Recently in Ohio, a group of 41 plaintiffs headed by attorney Michael Newdow filed a federal lawsuit in an effort to remove the phrase In God We Trust from U.S. currency.
Predictably, the move has religious conservatives all in a tizzy. Presidential candidate Dr. Ben Carson is so incensed, he has started a petition to “…urge President Obama and the Justice Department to defend our nation’s motto and affirm our Judeo-Christian values.”
“We must stamp out these blatant attempts to trample on our Constitution and whitewash our history,” says the petition, “All the way back to our founding, trust in God has been a bedrock principle of our nation and as your President, I will protect the Judeo-Christian values that made us great.”
Of course, the notion that the United States was founded on Judeo-Christian values – whatever that actually means – is complete nonsense and anyone who says it is betraying their complete lack of understanding when it comes to the nuances of American history. Furthermore, statements like the one made by Carson show a disturbing sympathy for theocracy. Politicians who parade religious faith as the “bedrock of America” are telling nonbelievers and, in Carson’s case, non Judeo-Christians, that not only are they not good Americans, they cannot be good Americans. Such sentiments are better suited to Saudi Arabia or Iran than they are a pluralistic nation like The United States.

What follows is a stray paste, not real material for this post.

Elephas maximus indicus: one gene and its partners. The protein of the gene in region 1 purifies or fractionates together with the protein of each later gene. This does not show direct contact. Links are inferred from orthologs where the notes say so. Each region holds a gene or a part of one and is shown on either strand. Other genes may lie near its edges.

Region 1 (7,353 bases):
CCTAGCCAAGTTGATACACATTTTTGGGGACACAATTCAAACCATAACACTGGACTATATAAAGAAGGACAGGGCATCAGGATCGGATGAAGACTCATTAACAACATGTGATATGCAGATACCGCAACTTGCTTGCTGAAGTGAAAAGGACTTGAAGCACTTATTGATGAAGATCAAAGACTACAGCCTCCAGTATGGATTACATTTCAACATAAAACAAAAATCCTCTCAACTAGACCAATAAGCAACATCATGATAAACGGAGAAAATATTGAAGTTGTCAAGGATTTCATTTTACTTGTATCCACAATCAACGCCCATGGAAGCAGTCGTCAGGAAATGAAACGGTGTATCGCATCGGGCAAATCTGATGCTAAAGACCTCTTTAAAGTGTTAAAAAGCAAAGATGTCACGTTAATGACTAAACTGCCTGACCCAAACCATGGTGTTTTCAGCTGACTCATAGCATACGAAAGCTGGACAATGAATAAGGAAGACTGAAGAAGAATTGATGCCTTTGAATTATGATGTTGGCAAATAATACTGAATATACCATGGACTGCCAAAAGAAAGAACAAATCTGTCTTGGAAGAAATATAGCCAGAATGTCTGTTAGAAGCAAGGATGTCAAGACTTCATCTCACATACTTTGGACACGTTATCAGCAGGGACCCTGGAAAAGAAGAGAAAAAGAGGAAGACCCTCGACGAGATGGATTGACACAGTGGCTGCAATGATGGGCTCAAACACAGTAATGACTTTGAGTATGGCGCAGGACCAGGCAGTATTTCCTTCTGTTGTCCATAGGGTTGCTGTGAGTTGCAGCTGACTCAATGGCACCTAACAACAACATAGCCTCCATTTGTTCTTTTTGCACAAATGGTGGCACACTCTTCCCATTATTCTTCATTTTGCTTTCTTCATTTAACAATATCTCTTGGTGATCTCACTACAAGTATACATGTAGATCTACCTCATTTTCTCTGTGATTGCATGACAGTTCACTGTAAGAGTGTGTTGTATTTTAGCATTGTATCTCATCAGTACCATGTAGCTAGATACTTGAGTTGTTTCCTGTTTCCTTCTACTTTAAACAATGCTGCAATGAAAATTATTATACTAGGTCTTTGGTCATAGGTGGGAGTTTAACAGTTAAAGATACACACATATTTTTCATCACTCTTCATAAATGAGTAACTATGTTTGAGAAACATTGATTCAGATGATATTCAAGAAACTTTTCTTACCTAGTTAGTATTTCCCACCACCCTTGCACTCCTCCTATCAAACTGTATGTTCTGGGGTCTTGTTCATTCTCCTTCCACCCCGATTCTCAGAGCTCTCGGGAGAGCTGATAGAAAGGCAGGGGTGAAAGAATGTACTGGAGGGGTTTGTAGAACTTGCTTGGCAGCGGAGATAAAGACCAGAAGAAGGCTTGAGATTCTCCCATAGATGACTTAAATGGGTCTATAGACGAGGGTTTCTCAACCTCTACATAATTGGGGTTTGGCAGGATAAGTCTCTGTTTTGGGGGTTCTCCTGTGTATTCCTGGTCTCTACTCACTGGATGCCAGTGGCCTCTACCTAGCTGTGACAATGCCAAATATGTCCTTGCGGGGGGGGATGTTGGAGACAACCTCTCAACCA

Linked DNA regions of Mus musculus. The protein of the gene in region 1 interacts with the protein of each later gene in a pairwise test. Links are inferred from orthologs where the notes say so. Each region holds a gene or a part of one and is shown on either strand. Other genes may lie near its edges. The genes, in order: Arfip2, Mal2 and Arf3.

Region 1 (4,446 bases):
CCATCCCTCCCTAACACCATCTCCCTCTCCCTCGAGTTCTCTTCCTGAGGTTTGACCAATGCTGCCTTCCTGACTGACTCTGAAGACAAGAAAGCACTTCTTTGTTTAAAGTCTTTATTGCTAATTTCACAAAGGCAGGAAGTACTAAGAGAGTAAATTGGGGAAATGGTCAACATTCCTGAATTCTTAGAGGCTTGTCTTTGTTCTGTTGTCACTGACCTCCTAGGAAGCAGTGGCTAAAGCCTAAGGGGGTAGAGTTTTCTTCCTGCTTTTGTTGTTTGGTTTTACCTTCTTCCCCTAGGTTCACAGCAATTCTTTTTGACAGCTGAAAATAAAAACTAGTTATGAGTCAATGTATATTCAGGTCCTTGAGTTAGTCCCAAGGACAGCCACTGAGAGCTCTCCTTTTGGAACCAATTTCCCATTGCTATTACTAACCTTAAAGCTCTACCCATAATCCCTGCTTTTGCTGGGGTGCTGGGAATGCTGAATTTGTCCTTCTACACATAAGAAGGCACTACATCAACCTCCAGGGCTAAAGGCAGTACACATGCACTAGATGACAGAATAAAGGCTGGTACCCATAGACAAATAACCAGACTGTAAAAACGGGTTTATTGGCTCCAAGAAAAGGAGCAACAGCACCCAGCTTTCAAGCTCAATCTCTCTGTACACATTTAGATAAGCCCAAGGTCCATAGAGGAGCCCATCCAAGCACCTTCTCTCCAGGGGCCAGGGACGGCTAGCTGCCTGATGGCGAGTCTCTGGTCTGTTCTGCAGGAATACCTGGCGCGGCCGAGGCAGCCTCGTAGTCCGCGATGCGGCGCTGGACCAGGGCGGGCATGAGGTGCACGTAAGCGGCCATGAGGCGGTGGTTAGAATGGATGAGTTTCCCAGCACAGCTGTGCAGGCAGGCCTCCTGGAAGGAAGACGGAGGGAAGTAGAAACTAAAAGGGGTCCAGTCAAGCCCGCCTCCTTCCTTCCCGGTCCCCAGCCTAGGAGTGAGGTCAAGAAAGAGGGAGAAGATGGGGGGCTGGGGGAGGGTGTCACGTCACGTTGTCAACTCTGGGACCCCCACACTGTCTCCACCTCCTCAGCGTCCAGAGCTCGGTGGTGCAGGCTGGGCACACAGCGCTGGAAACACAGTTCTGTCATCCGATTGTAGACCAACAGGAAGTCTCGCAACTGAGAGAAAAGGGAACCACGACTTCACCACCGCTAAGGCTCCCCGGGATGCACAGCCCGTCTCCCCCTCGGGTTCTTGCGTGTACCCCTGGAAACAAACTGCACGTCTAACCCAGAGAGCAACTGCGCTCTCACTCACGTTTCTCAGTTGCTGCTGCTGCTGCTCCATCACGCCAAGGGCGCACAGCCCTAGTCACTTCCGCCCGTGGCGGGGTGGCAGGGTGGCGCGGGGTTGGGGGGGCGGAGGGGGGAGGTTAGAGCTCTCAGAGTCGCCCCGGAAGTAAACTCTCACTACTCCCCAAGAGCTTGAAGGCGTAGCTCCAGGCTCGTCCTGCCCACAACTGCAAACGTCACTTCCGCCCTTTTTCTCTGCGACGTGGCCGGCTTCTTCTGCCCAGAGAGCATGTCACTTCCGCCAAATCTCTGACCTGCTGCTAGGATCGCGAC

Robert Ray, who runs The Original Motto Project, a group that opposes In God We Trust in favor of the more inclusive E Pluribus Unum (From many, one) said of Carson, “Ben Carson shows little, if any, understanding about how and why our nation was founded. His position promoting an obviously religious phrase on government property proves this. Shouldn’t a presidential candidates know something about our founding and the Constitution?”
Joe Zamecki, Marketing Director for The Original Motto Project, called Carson’s campaign “redundant,” saying the phrase is “plastered all over to begin with.”
Carson’s love of all things Jesus aside, the fortuitous timing of his petition strikes me as a little odd. With the Iowa Caucus just shy of two weeks away and Carson polling badly (a CNN poll puts him at only 10%), this may be a way to drum up support among the “War on Christmas” crowd. If that is the Carson campaign’s motivation, I seriously doubt it will make much difference in primary’s outcome: Carson is going to be stomped by Republicans Ted Cruz and Donald Trump, who, according to CNN, are practically tied at 27% and 25% respectively.
This last-ditch effort by Carson to pander to religious voters comes off as just plain silly and desperate. Do many Americans trust in God? Sure they do. The problem for Doctor Ben is that they don’t trust in him.
Image: Dr. Ben Carson / Facebook